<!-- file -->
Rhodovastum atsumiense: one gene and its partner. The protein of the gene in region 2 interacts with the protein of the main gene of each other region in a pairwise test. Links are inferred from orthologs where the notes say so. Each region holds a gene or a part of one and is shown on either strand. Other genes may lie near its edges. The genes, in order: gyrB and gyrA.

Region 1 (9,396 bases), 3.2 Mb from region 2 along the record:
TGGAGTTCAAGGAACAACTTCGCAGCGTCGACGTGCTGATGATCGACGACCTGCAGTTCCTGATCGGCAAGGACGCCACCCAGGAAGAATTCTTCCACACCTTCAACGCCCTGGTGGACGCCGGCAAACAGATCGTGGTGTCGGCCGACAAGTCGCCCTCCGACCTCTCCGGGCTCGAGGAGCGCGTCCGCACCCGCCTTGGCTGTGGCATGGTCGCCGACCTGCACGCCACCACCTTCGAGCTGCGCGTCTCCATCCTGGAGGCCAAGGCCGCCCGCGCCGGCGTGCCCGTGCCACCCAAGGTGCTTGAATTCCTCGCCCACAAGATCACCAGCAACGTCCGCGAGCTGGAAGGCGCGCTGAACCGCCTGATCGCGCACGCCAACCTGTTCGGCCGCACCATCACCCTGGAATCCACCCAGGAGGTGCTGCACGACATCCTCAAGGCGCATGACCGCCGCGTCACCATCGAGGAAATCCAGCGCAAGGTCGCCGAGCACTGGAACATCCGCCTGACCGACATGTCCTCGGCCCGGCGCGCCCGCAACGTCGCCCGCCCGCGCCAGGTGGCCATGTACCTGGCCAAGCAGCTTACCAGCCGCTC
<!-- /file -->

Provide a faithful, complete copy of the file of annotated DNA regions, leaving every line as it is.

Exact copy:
Rhodovastum atsumiense: one gene and its partner. The protein of the gene in region 2 interacts with the protein of the main gene of each other region in a pairwise test. Links are inferred from orthologs where the notes say so. Each region holds a gene or a part of one and is shown on either strand. Other genes may lie near its edges. The genes, in order: gyrB and gyrA.

Region 1 (9,396 bases), 3.2 Mb from region 2 along the record:
TGGAGTTCAAGGAACAACTTCGCAGCGTCGACGTGCTGATGATCGACGACCTGCAGTTCCTGATCGGCAAGGACGCCACCCAGGAAGAATTCTTCCACACCTTCAACGCCCTGGTGGACGCCGGCAAACAGATCGTGGTGTCGGCCGACAAGTCGCCCTCCGACCTCTCCGGGCTCGAGGAGCGCGTCCGCACCCGCCTTGGCTGTGGCATGGTCGCCGACCTGCACGCCACCACCTTCGAGCTGCGCGTCTCCATCCTGGAGGCCAAGGCCGCCCGCGCCGGCGTGCCCGTGCCACCCAAGGTGCTTGAATTCCTCGCCCACAAGATCACCAGCAACGTCCGCGAGCTGGAAGGCGCGCTGAACCGCCTGATCGCGCACGCCAACCTGTTCGGCCGCACCATCACCCTGGAATCCACCCAGGAGGTGCTGCACGACATCCTCAAGGCGCATGACCGCCGCGTCACCATCGAGGAAATCCAGCGCAAGGTCGCCGAGCACTGGAACATCCGCCTGACCGACATGTCCTCGGCCCGGCGCGCCCGCAACGTCGCCCGCCCGCGCCAGGTGGCCATGTACCTGGCCAAGCAGCTTACCAGCCGCTC